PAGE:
And so I was subjected to Satan’s Brew, an unbelievably pretentious German movie about a deranged anarchist poet named Walter who’s obsessed with a prostitute. Later in the film, Walter becomes convinced he’s the reincarnation of a gay nineteenth-century poet and loses interest in the streetwalker. It was a preposterous movie that solidified my suspicion of all things German, but I couldn’t tell that to Quinn, who was gasping from start to finish. “This was fun,” I said gamely after the movie was over. “Maybe you should come visit this summer. You can show me all the other German things that deserve a chance.”
“You’ll be fine without me,” Quinn promised, inserting the DVD back in its envelope. “I think your dad would decompose if we both left him.”
On the last day of school, my friends and I cut second period to hang out in Cadman Plaza Park, but the huge rectangle of dirt in downtown Brooklyn that served as Baldwin’s soccer/ baseball/Frisbee/Brazilian dance field had been cordoned off foor grass planting, so we sat on a bench in the shade. While the girls entertained themselves deciphering the senseless profanities carved into the bench (my favorite: “eat my burrito”), I was anxious — even more so after I looked at my watch and realized that in exactly twenty-four hours I’d be on a plane. A loud sigh sailed out of my mouth.
“Cheer up,” Pia said. “It’s only a few months. We’ll be here when you get back.”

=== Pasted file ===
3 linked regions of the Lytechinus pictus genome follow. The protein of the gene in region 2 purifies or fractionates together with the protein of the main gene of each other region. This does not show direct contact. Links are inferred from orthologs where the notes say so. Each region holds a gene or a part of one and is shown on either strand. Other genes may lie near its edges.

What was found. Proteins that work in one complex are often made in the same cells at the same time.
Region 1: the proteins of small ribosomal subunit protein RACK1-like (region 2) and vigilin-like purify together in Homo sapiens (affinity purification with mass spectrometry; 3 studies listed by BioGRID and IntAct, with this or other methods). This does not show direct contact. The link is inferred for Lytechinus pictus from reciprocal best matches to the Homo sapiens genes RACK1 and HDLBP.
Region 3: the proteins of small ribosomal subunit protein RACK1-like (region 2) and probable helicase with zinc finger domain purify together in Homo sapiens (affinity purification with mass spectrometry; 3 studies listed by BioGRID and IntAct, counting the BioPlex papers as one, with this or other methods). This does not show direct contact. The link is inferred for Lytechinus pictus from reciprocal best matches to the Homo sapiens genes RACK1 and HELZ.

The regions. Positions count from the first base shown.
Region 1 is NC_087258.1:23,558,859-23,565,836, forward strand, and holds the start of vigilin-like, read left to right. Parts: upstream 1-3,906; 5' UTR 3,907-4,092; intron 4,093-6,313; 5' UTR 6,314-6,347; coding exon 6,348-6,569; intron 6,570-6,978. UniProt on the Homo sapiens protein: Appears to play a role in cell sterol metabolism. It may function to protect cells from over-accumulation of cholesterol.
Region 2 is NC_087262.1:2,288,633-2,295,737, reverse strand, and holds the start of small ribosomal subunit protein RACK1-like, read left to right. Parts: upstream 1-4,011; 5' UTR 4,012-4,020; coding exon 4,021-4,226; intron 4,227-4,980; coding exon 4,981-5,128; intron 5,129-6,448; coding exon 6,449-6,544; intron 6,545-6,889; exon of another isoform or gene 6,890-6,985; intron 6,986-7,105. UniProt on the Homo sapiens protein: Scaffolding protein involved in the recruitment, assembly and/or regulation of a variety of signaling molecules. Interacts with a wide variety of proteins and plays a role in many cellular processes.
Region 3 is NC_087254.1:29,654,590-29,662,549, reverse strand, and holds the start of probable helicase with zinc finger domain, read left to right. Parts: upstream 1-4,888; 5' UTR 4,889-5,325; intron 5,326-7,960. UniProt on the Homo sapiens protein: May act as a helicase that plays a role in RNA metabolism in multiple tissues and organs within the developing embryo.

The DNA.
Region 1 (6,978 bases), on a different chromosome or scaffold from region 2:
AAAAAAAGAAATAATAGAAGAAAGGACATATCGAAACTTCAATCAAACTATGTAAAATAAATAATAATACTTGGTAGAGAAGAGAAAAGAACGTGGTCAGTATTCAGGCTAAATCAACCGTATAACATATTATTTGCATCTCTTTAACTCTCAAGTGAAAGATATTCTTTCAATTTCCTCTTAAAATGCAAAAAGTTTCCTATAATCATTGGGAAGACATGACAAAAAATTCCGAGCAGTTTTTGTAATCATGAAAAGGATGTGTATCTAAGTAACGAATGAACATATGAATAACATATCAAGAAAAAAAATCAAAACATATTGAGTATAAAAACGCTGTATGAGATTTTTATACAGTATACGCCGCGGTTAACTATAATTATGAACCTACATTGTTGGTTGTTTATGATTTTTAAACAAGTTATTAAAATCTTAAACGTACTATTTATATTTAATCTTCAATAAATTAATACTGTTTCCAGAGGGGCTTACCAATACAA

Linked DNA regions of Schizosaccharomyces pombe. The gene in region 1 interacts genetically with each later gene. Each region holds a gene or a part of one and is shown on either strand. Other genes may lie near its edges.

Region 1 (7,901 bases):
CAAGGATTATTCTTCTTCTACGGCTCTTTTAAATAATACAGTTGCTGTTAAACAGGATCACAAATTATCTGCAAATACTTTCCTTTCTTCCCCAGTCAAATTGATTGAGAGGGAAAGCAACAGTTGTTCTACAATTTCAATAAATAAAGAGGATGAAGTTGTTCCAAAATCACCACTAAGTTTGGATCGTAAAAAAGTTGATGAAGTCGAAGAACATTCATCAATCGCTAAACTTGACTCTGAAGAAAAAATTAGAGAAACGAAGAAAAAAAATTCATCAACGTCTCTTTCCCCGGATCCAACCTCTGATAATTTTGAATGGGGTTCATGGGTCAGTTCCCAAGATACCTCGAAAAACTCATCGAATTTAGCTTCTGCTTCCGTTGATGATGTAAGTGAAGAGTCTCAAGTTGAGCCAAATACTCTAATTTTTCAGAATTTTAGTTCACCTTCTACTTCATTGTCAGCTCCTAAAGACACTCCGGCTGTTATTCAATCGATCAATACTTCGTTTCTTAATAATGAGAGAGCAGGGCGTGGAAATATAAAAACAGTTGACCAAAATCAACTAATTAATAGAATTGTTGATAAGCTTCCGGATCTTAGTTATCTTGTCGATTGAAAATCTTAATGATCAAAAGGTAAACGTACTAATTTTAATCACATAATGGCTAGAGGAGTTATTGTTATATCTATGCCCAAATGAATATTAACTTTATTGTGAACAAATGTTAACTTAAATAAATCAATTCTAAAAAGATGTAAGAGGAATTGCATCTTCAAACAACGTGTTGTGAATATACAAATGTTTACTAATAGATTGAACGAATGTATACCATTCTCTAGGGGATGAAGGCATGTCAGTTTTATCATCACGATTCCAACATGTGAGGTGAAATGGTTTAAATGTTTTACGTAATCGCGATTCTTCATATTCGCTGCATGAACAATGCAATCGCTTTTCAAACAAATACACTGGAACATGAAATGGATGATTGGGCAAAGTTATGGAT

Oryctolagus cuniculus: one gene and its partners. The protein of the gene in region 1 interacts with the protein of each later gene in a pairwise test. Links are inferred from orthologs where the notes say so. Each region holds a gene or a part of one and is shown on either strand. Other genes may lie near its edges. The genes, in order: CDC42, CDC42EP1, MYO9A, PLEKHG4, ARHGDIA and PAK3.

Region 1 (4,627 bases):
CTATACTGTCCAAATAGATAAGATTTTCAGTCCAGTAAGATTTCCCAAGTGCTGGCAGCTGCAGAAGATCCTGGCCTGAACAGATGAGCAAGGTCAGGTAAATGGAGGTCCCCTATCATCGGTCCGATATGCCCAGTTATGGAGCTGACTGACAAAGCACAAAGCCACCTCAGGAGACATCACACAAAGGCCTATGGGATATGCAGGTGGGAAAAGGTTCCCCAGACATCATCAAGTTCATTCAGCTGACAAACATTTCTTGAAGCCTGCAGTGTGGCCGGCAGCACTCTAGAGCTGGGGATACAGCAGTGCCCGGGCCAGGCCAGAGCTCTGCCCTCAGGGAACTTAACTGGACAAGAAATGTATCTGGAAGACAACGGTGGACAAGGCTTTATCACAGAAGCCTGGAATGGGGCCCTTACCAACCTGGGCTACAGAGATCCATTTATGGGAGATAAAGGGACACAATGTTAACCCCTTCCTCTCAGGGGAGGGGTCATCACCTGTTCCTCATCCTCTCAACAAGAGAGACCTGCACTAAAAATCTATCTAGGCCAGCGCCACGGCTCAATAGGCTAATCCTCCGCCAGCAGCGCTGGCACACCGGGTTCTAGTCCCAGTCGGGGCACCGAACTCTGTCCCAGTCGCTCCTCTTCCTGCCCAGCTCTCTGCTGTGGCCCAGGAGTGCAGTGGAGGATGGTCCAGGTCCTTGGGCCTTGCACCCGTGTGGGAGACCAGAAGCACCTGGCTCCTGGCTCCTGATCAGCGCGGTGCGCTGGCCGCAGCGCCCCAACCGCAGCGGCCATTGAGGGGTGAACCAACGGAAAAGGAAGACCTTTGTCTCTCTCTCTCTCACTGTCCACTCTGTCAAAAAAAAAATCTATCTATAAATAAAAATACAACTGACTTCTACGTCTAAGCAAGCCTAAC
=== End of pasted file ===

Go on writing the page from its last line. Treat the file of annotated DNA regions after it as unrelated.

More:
“I know, I know,” I said. “It’s just . . . there are so many things I’d rather do with my summer than study German.”
“Like what, study Russian?” Lily ventured, an unsubtle reference to Boris Potasnik, my so- called sort-of-not-quite boyfriend.
Her joke only increased my gloominess, for Boris, too, had become a sore subject in recent weeks. In private, he played the part of boyfriend well, laughing at my jokes, complimenting my hideous freckles, and stashing Belgian chocolate bars inside my laptop case. It was how he behaved in public that troubled me. Whenever we hung out with other people, Boris didn’t just ignore me, but made a grand show of doing so. He’d avert his eyes and address everyone else in the room except yours truly, even if I was saying something supremely interesting, which, quite often, I was.
The problem was that Boris and I shared more than a love for smoked salmon and fancy chocolate. We also shared a close friend, Sam Geckman, and Sam and I had a highly complicated relationship, mostly thanks to a few brief and regrettable hookup sessions during the fall semester. Claiming that Sam had a crush on me, Boris thought it inappropriate to “flaunt” our relationship and insisted we “maintain a low profile” as a couple. “Just keep it cool,” he told me whenever I vented my growing frustration. But Boris was Russian, and his idea of cool was as cold as caviar on ice.
“It’s stupid to be depressed,” Jess told me. “It’s the last day of school, which means no more Zora Blanchard, no more Bugle melodramas, no more loopy assignments from Yuri Knutz. Three whole months of liberation are just an hour away! Next summer, we’re going to have to fill out college applications and visit campuses, so this is really it for us — the last free ride.”
Jess grinned, so moved by her own motivational speech that she suggested we go around in a circle and name the one thing we were most looking forward to that summer. I rolled my eyes, though I did love Jess for her optimism. While less financially blessed than her friends — she lived with her mother in a shabby walkup apartment in Park Slope and never had more than ten dollars in her piggy bank — she had us all beat for good humor.
“Fab. Me first,” Pia said, flicking back her chestnut-colored hair. “I can’t wait to learn how to drive a motorboat. I’m getting a license this summer.” She was headed to Lake Como, in